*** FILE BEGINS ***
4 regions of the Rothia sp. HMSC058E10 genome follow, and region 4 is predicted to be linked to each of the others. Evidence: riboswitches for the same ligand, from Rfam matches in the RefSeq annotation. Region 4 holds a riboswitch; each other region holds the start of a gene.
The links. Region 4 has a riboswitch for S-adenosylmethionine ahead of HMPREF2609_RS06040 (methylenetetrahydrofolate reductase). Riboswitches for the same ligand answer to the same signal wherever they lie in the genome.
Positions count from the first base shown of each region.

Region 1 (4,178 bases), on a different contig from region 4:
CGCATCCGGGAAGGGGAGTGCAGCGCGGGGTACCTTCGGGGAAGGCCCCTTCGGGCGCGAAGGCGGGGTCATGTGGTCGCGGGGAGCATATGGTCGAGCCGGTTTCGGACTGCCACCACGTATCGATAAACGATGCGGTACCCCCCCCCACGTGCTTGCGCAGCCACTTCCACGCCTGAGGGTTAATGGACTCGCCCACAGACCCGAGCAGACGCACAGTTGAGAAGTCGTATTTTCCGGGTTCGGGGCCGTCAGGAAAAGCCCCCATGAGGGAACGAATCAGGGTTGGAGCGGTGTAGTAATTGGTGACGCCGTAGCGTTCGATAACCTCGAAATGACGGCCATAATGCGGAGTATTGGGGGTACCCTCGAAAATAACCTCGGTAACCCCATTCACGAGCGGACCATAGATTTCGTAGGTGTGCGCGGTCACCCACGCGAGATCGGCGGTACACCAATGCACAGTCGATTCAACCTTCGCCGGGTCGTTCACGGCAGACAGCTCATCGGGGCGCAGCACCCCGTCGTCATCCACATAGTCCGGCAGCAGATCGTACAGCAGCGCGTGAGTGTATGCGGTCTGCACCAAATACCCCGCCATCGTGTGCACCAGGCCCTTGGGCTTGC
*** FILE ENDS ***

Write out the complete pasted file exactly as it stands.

4 regions of the Rothia sp. HMSC058E10 genome follow, and region 4 is predicted to be linked to each of the others. Evidence: riboswitches for the same ligand, from Rfam matches in the RefSeq annotation. Region 4 holds a riboswitch; each other region holds the start of a gene.
The links. Region 4 has a riboswitch for S-adenosylmethionine ahead of HMPREF2609_RS06040 (methylenetetrahydrofolate reductase). Riboswitches for the same ligand answer to the same signal wherever they lie in the genome.
Positions count from the first base shown of each region.

Region 1 (4,178 bases), on a different contig from region 4:
CGCATCCGGGAAGGGGAGTGCAGCGCGGGGTACCTTCGGGGAAGGCCCCTTCGGGCGCGAAGGCGGGGTCATGTGGTCGCGGGGAGCATATGGTCGAGCCGGTTTCGGACTGCCACCACGTATCGATAAACGATGCGGTACCCCCCCCCACGTGCTTGCGCAGCCACTTCCACGCCTGAGGGTTAATGGACTCGCCCACAGACCCGAGCAGACGCACAGTTGAGAAGTCGTATTTTCCGGGTTCGGGGCCGTCAGGAAAAGCCCCCATGAGGGAACGAATCAGGGTTGGAGCGGTGTAGTAATTGGTGACGCCGTAGCGTTCGATAACCTCGAAATGACGGCCATAATGCGGAGTATTGGGGGTACCCTCGAAAATAACCTCGGTAACCCCATTCACGAGCGGACCATAGATTTCGTAGGTGTGCGCGGTCACCCACGCGAGATCGGCGGTACACCAATGCACAGTCGATTCAACCTTCGCCGGGTCGTTCACGGCAGACAGCTCATCGGGGCGCAGCACCCCGTCGTCATCCACATAGTCCGGCAGCAGATCGTACAGCAGCGCGTGAGTGTATGCGGTCTGCACCAAATACCCCGCCATCGTGTGCACCAGGCCCTTGGGCTTGC